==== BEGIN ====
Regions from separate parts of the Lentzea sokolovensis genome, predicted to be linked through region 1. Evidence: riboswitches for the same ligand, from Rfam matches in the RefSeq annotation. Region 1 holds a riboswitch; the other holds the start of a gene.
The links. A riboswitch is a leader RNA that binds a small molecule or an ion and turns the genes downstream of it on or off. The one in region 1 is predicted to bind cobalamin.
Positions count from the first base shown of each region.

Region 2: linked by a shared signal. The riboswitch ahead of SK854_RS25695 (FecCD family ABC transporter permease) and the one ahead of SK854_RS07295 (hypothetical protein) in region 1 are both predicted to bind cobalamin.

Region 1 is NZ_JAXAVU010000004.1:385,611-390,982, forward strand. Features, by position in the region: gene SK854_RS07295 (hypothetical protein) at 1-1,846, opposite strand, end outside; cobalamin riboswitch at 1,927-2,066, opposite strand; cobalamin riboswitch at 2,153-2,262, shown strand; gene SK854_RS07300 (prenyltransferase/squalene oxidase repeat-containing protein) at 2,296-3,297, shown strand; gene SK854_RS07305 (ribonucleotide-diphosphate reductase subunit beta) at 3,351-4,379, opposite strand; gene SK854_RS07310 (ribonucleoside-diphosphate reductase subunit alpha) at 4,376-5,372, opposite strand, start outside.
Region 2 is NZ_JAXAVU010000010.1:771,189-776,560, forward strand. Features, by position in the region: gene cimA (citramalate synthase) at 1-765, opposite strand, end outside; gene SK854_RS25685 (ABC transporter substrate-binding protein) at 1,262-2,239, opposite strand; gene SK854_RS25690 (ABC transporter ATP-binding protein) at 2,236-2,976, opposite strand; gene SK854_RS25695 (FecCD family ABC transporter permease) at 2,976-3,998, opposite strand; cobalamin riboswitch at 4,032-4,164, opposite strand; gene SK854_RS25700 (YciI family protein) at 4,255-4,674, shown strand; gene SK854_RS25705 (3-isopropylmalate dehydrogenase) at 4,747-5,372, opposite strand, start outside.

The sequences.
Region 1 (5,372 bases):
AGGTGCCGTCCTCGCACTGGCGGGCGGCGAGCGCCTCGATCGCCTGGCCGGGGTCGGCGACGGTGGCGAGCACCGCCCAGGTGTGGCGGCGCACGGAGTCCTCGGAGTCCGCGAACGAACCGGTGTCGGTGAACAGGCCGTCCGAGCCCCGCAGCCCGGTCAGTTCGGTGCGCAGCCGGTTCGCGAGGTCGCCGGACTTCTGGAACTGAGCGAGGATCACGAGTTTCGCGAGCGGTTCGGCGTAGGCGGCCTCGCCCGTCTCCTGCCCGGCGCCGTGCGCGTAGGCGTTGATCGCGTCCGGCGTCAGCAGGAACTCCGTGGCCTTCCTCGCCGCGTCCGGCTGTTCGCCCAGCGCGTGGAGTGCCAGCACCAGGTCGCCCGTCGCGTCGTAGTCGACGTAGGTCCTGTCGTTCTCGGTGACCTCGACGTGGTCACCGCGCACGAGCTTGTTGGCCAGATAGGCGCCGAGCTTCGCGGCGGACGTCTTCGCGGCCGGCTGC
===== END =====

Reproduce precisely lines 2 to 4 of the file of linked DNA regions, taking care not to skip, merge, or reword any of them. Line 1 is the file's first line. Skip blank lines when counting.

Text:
The links. A riboswitch is a leader RNA that binds a small molecule or an ion and turns the genes downstream of it on or off. The one in region 1 is predicted to bind cobalamin.
Positions count from the first base shown of each region.

Region 2: linked by a shared signal. The riboswitch ahead of SK854_RS25695 (FecCD family ABC transporter permease) and the one ahead of SK854_RS07295 (hypothetical protein) in region 1 are both predicted to bind cobalamin.